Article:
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Frances Arnold, Gregory Winter and George Smith controlled evolution in the lab to produce greener technologies and new medicines.

Ways to speed up and control the evolution of proteins to produce greener technologies and new medicines have won three scientists the 2018 Nobel Prize in Chemistry.

Chemical engineer Frances Arnold, at the California Institute of Technology in Pasadena, is just the second woman to win the prize in the past 50 years. She was awarded half of the 9-million-Swedish-krona (US$1 million) pot. The remaining half was shared between Gregory Winter at the MRC Laboratory of Molecular Biology in Cambridge, UK, and George Smith at the University of Missouri in Columbia.

Arnold carried out pioneering work in the 1990s on ‘directed evolution’ of enzymes. She devised a method for inducing mutations in enzyme-producing bacteria and then screening and selecting the bacteria to speed up and direct enzyme evolution. These enzymes, proteins that catalyse chemical reactions, are now used in applications from making biofuels to synthesizing medical drugs.

“Biology has this one process that’s responsible for all this glorious complexity we see in nature,” she told Nature shortly after the prize announcement on 3 October. But although nature operates blindly, scientists know what chemical properties they want to get from an enzyme, and her techniques accelerate natural selection towards those goals. “It’s like breeding a racehorse.”

Antibody breakthrough

 

In 1985, Smith pioneered a method known as phage display. The technique uses a bacteriophage — a virus that infects bacteria — as a host that displays a protein on its outer coat, allowing researchers to find other molecules that interact with the protein. Winter developed and improved this technology, and invented ways to use it to evolve antibodies adapted for use as human therapeutics. Today, antibodies evolved using this method can neutralize toxins and counteract autoimmune diseases.

The first humanized antibody, called adalimumab (Humira), was discovered by Cambridge Antibody Technology — a company that Winter co-founded in 1989 — and was approved for treating rheumatoid arthritis in 2002. It is also used to treat psoriasis and inflammatory bowel diseases. In 2017, it was the world’s top-selling drug, generating revenues of $18.4 billion.

Scepticism abounded when the company was founded, says co-founder David Chiswell, and it struggled to find investors. “It was one of the earliest generations of European biotechs,” says Chiswell, who is now chief executive of Kymab, an antibody company also in Cambridge. “It was exciting times because we didn’t know what we were doing. And nobody in the world believed that antibodies were really good.”

Cold reception

 

Arnold also faced an uphill battle when she put forward the idea of evolving proteins in the lab, says Dane Wittrup, a protein engineer at the Massachusetts Institute of Technology in Cambridge. At the time, researchers thought that they would be able to sit down at a computer and rationally design proteins to carry out specific functions. “It was counter-cultural at the time,” he says. “But now, by and large, directed evolution is how the work is done.”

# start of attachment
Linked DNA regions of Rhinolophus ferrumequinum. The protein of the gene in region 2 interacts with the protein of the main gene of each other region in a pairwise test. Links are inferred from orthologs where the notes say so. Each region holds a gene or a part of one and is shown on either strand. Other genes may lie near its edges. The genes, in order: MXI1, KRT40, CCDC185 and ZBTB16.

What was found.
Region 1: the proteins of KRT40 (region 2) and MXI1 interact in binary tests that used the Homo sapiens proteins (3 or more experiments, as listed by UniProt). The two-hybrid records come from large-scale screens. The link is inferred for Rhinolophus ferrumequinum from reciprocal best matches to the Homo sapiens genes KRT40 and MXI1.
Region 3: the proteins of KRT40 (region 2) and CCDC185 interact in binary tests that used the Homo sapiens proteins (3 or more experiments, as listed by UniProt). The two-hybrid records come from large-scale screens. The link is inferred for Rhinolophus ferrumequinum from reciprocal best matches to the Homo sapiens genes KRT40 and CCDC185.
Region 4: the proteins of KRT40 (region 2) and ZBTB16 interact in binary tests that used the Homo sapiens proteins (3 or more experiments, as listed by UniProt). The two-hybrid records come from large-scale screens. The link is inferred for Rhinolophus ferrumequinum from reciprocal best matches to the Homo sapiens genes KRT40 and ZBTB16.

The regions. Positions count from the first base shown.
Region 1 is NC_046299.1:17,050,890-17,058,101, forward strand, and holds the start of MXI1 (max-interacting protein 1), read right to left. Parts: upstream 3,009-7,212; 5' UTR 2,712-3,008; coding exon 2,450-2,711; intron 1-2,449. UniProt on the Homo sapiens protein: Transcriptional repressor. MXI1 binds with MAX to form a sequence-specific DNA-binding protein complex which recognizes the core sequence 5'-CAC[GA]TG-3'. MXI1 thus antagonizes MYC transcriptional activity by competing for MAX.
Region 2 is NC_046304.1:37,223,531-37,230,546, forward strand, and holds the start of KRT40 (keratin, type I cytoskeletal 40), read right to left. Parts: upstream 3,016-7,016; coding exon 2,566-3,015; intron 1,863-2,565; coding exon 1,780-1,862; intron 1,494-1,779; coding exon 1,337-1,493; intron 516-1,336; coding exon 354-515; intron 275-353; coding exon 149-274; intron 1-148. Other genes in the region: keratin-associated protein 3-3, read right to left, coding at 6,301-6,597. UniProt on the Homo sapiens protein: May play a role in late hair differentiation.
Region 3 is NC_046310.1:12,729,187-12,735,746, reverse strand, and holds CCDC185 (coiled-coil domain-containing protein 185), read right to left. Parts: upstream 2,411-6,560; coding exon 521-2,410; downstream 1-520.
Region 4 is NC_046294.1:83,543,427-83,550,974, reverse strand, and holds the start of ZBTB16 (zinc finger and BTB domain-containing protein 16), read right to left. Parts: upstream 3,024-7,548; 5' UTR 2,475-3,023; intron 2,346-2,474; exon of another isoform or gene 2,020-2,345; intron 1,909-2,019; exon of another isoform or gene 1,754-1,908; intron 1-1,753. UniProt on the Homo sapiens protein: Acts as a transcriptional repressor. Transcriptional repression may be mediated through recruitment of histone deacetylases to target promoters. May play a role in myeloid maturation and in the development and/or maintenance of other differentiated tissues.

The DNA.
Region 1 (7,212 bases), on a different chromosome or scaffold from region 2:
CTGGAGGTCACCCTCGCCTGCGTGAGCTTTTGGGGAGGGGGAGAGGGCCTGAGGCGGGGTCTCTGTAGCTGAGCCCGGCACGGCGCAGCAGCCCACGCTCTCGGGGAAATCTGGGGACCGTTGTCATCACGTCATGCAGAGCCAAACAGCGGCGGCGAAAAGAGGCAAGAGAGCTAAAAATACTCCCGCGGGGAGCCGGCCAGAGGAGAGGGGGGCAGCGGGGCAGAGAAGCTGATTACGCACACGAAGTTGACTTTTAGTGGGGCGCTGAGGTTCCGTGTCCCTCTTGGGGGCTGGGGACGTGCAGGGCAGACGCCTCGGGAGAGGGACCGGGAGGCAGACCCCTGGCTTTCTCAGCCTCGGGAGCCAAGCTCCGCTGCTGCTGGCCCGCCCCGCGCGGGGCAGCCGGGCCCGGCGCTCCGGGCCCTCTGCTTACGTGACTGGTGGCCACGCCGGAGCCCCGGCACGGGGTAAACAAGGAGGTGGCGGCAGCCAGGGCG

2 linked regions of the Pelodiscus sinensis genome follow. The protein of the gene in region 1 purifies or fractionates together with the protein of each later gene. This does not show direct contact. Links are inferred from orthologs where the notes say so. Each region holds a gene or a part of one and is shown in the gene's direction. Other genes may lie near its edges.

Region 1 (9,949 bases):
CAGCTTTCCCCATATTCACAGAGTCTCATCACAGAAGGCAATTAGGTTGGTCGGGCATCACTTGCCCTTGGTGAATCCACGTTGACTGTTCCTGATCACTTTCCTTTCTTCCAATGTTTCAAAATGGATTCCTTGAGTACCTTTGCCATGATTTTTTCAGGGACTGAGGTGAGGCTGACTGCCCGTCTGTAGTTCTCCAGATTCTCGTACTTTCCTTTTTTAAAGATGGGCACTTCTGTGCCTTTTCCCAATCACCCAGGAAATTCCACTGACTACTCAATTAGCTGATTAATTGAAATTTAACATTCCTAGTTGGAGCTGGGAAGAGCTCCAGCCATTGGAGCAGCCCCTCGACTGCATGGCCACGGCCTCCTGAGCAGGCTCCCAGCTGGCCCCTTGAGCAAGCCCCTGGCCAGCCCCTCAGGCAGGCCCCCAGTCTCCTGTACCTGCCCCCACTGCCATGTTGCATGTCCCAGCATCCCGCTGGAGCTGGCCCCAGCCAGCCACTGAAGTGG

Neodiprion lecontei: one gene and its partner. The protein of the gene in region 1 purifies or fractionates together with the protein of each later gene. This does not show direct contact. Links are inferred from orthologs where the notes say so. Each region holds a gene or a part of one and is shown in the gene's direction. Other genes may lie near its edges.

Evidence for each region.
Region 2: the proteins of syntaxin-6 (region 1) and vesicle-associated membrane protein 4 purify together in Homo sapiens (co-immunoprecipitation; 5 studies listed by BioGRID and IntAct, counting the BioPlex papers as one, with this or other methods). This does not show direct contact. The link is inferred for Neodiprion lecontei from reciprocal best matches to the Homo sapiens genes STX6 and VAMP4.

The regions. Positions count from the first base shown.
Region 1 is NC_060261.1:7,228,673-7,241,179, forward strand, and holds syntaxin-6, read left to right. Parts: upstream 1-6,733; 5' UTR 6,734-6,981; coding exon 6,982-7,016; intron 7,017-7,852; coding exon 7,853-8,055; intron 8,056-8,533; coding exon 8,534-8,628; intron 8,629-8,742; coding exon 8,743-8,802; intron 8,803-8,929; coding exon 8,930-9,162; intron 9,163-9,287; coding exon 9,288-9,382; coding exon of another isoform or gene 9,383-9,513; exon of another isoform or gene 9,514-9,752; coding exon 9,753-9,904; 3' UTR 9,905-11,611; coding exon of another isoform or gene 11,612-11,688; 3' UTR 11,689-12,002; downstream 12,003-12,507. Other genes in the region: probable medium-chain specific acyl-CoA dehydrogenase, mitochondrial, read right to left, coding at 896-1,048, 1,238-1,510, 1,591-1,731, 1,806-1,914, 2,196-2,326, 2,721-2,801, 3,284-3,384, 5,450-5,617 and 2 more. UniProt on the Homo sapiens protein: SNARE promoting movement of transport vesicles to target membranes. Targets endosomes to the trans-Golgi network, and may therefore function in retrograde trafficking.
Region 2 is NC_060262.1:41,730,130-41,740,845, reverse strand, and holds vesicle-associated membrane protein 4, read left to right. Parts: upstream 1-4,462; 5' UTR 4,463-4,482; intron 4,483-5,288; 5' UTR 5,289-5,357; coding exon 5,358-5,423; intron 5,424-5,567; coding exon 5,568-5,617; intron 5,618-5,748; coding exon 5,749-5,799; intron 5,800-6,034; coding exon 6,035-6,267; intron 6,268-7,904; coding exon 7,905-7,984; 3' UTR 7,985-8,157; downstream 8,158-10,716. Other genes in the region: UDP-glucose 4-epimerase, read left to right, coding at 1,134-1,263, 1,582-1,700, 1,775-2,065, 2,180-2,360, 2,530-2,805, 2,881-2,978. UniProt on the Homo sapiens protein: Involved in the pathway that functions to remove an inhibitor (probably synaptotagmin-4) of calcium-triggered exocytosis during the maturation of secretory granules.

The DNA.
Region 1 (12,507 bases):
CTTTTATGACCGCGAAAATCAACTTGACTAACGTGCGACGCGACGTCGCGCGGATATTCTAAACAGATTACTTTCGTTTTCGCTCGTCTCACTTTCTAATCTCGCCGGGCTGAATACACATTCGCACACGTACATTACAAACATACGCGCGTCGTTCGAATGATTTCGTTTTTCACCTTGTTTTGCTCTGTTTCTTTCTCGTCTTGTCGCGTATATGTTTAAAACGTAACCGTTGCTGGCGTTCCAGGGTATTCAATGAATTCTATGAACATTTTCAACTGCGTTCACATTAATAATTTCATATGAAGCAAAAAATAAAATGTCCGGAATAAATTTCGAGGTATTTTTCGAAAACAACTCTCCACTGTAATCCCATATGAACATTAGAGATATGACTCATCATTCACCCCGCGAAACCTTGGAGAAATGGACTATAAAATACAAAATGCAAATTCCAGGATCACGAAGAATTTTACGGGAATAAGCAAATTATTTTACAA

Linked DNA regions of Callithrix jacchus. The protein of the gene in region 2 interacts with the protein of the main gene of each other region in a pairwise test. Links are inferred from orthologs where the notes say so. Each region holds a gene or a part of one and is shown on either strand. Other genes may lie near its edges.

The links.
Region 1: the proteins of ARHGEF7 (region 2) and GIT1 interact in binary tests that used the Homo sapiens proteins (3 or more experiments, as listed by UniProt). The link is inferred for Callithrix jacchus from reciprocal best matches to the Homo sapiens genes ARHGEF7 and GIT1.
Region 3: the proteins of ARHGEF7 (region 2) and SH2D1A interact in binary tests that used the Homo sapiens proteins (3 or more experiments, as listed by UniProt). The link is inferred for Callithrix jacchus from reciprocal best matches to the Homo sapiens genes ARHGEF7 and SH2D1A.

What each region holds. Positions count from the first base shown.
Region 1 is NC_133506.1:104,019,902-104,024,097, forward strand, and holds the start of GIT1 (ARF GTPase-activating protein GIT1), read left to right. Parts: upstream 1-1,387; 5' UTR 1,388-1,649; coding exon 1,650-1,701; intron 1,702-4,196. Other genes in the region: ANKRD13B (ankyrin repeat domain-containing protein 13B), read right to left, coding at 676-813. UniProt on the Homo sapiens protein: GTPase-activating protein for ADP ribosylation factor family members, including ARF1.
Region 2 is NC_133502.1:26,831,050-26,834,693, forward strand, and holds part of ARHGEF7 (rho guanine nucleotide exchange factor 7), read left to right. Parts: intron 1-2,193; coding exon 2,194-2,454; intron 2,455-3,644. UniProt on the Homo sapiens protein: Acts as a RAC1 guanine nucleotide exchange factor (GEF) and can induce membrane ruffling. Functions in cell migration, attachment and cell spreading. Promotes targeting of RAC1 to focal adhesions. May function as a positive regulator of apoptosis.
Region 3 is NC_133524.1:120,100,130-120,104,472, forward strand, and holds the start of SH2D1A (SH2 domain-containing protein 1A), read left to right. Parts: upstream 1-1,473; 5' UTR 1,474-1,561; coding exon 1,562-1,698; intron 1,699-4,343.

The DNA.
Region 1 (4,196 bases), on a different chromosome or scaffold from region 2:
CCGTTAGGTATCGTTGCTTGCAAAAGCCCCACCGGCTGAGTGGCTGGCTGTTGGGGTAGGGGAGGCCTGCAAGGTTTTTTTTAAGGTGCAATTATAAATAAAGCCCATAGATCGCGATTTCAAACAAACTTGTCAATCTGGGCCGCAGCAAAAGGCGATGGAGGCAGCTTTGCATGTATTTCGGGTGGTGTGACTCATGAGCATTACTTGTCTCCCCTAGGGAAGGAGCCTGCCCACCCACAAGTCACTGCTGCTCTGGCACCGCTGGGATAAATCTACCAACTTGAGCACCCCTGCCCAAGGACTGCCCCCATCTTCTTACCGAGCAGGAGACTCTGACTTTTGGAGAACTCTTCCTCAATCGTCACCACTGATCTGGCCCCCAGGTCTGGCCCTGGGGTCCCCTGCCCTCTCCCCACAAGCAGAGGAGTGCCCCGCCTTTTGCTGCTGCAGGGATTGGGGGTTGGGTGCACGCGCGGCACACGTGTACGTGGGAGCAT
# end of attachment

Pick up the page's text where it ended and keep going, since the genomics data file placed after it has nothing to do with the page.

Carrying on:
Nicholas Turner, an organic chemist at the University of Manchester, UK, agrees. “Pretty much every enzyme that is used for commercial-scale application will have been through some form of directed evolution,” he says.

Winter previously told Nature Biotechnology that he was lucky because the Laboratory of Molecular Biology had given him “carte blanche” to get on with his work without distinguishing between pure and applied science. “It would have been very difficult to have made my inventions on classic grant funding (it would have been seen as too applied) or on industry money (it would have been seen as too early, and anyway most companies weren't interested in antibodies at the beginning),” he said.

When asked about the impact of Brexit on UK science during a press conference on 3 October, Winter expressed some optimism. “So long as it’s not made difficult for us or more difficult than it is in the moment, then I think it won’t be too much of a problem,” he said. But, he added, if it becomes difficult to bring in top-ranked researchers from the rest of Europe, the outlook could be grim. “We need to stress to the government that they could end up killing a lot of UK science,” he said.

Winter also said that his drive to push his research out of the laboratory and into the clinic came from an early encounter with a woman with cancer who had received an early, experimental version of one of his humanized antibodies against a cancer-related protein. When Winter warned her that the effects of the therapy might not last, she told him not to worry: she only needed to live for a few more months, so that she could help her dying husband. “I was so choked by that,” Winter says..

During the prize announcement, Claes Gustafsson, chair of the Nobel Committee for Chemistry 2018, noted the benefits of the researchers’ work for humanity: “Our laureates have applied principles of Darwin in the test tubes, and used this approach to develop new types of chemicals for the greatest benefit of humankind.”

Female laureates

 

Before Arnold, the last woman to win the Nobel Prize in Chemistry was Ada Yonath, a crystallographer at the Weizmann Institute of Science in Rehovot, Israel, who won in 2009 for mapping the structure of the ribosome, which generates proteins from the genetic code in cells. Before her, the most recent woman to win was crystallographer Dorothy Hodgkin, in 1964. Arnold is just the fifth female winner in the prize’s history. In 2016, she won the Millennium Technology Prize for her research.